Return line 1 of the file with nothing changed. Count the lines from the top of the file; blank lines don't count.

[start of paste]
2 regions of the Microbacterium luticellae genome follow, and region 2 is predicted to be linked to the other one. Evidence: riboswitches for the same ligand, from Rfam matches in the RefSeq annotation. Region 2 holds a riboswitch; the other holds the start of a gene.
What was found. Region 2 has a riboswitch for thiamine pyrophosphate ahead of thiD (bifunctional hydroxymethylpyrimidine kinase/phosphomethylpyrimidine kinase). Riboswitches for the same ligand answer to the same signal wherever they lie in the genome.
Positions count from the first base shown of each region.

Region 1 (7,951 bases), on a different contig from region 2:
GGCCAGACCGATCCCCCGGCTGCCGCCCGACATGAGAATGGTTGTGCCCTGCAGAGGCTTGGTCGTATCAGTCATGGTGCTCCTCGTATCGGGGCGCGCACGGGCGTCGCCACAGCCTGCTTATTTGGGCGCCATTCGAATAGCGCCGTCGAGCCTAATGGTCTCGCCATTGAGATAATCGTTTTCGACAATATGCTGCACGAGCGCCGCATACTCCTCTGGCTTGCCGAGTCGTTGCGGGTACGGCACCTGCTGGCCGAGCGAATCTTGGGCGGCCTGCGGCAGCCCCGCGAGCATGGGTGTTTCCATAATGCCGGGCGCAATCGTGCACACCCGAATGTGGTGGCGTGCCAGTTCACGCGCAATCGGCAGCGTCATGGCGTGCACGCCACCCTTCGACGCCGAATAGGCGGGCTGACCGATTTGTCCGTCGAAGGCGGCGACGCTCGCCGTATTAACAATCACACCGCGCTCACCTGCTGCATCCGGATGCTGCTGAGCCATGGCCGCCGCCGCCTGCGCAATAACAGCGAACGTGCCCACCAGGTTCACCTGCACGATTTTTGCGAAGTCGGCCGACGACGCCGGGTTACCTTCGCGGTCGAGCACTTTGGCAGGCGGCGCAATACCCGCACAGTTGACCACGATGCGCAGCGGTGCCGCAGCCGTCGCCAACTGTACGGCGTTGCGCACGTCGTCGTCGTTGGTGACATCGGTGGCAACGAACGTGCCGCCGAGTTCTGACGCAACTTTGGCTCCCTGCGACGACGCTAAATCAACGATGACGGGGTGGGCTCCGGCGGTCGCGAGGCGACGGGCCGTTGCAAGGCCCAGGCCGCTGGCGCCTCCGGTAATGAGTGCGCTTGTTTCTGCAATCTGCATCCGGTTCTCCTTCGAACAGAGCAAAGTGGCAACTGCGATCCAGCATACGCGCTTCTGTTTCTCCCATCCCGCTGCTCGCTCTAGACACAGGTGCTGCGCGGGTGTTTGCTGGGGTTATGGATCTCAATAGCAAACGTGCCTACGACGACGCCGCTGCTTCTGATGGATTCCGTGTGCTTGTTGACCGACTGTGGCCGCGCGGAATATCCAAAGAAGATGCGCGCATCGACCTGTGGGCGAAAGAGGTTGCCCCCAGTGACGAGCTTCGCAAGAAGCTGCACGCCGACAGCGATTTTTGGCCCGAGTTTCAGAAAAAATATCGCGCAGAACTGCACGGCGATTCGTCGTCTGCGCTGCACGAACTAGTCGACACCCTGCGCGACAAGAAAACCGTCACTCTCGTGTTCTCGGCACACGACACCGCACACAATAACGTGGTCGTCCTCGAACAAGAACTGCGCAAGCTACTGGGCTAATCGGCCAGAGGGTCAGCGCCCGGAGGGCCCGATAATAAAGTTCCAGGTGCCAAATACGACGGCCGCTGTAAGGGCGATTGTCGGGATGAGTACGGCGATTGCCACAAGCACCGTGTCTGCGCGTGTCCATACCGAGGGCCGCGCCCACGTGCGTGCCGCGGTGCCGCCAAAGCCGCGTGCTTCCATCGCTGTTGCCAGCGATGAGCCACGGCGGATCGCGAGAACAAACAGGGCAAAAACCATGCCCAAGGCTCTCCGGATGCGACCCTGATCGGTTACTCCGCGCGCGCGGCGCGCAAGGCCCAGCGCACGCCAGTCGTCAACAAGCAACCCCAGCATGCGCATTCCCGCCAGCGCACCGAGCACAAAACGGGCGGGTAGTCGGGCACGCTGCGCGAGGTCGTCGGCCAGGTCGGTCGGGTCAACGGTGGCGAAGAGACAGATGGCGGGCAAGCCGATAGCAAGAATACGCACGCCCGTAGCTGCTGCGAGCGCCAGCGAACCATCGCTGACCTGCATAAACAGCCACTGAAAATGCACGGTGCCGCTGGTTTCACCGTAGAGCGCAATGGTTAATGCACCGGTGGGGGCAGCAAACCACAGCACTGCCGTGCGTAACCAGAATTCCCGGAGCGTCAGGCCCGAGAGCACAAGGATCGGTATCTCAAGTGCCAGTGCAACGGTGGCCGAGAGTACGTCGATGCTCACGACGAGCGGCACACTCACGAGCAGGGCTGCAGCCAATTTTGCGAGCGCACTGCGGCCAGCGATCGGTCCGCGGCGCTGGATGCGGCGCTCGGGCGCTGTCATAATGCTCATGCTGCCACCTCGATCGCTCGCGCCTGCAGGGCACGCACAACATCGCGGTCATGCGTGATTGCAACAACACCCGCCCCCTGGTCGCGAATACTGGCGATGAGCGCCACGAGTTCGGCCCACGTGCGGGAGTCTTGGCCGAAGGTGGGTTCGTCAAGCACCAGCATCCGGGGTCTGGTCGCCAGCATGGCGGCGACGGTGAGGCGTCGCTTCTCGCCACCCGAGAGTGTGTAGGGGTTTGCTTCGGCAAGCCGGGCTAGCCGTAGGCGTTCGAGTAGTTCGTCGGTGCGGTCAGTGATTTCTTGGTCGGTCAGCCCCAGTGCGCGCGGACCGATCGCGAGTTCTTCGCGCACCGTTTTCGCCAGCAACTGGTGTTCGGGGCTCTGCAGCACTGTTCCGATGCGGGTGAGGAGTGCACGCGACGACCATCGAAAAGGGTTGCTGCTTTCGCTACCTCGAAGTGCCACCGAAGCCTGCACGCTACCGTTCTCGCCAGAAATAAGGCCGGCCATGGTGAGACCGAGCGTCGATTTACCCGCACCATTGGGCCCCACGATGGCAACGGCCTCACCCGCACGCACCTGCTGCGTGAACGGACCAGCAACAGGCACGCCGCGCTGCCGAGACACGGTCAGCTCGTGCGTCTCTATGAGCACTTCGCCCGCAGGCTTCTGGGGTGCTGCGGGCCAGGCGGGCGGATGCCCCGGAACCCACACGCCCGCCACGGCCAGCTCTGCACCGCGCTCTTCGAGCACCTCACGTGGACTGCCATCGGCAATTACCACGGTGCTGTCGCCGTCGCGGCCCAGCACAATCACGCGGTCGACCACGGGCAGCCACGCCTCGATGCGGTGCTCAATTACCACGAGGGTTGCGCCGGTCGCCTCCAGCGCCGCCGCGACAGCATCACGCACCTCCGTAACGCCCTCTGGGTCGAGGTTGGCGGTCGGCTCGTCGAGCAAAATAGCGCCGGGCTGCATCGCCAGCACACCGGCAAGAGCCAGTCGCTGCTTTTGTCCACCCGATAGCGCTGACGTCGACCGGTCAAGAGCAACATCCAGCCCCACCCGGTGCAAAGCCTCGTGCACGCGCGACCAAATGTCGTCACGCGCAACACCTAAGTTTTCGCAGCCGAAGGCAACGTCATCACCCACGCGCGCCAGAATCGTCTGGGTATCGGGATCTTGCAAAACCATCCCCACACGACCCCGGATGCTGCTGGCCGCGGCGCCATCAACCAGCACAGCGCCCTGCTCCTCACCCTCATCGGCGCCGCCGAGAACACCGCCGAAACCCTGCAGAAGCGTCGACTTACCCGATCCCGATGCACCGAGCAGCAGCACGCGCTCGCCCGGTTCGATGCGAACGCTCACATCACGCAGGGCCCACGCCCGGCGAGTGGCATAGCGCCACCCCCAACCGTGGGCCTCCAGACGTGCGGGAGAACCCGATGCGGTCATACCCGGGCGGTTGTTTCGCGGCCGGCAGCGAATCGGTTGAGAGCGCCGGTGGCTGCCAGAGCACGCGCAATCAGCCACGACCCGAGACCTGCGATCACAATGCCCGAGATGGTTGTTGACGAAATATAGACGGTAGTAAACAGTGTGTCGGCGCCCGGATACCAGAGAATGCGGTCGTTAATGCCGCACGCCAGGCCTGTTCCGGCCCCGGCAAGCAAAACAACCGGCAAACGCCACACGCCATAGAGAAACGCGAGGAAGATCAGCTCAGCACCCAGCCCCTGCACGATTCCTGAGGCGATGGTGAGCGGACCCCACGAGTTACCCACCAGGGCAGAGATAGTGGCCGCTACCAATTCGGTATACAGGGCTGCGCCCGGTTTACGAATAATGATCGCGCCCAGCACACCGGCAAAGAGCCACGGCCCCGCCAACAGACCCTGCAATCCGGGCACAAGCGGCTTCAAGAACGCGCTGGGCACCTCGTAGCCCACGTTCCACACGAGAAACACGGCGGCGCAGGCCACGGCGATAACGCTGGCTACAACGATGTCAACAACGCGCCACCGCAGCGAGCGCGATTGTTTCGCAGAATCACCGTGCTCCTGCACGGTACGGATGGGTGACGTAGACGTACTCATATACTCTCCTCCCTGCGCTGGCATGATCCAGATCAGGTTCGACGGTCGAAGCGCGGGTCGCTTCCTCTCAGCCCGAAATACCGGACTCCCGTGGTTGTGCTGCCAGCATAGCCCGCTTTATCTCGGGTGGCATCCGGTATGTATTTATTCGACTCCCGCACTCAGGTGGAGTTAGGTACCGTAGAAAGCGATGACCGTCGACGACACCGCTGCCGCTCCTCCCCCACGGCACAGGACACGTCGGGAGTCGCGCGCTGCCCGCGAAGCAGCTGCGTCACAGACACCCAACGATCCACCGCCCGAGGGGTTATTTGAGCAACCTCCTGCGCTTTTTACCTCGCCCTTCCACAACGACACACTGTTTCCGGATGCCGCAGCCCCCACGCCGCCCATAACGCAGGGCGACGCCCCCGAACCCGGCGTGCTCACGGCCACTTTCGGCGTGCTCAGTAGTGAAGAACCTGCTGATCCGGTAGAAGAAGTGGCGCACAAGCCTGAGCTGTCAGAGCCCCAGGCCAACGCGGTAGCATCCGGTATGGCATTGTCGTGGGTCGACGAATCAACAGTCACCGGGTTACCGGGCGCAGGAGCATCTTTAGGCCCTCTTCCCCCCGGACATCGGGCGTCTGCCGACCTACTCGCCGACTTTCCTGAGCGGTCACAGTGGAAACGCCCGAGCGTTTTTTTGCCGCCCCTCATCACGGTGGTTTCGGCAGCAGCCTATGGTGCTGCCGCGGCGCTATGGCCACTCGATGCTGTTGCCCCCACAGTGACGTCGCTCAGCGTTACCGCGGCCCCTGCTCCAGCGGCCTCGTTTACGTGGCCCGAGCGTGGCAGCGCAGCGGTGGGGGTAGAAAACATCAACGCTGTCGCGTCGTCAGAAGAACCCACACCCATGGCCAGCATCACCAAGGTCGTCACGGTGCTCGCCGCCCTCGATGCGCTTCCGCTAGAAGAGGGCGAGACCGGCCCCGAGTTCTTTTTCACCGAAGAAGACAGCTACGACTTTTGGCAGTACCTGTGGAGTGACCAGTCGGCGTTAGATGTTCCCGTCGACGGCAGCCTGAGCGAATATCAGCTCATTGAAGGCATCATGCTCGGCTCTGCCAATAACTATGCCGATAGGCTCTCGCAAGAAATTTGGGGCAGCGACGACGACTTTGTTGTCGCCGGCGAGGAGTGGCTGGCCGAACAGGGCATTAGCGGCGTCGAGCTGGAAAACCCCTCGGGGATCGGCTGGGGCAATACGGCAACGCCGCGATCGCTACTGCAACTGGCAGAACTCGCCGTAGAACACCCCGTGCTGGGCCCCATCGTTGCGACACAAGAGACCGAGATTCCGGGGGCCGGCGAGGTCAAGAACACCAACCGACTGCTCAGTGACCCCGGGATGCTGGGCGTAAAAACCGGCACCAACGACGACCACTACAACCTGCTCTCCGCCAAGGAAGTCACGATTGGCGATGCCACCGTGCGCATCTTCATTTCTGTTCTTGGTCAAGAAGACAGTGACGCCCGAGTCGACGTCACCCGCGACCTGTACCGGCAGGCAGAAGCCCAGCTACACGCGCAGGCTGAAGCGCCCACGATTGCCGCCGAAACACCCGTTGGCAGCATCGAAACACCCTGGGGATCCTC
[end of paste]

2 regions of the Microbacterium luticellae genome follow, and region 2 is predicted to be linked to the other one. Evidence: riboswitches for the same ligand, from Rfam matches in the RefSeq annotation. Region 2 holds a riboswitch; the other holds the start of a gene.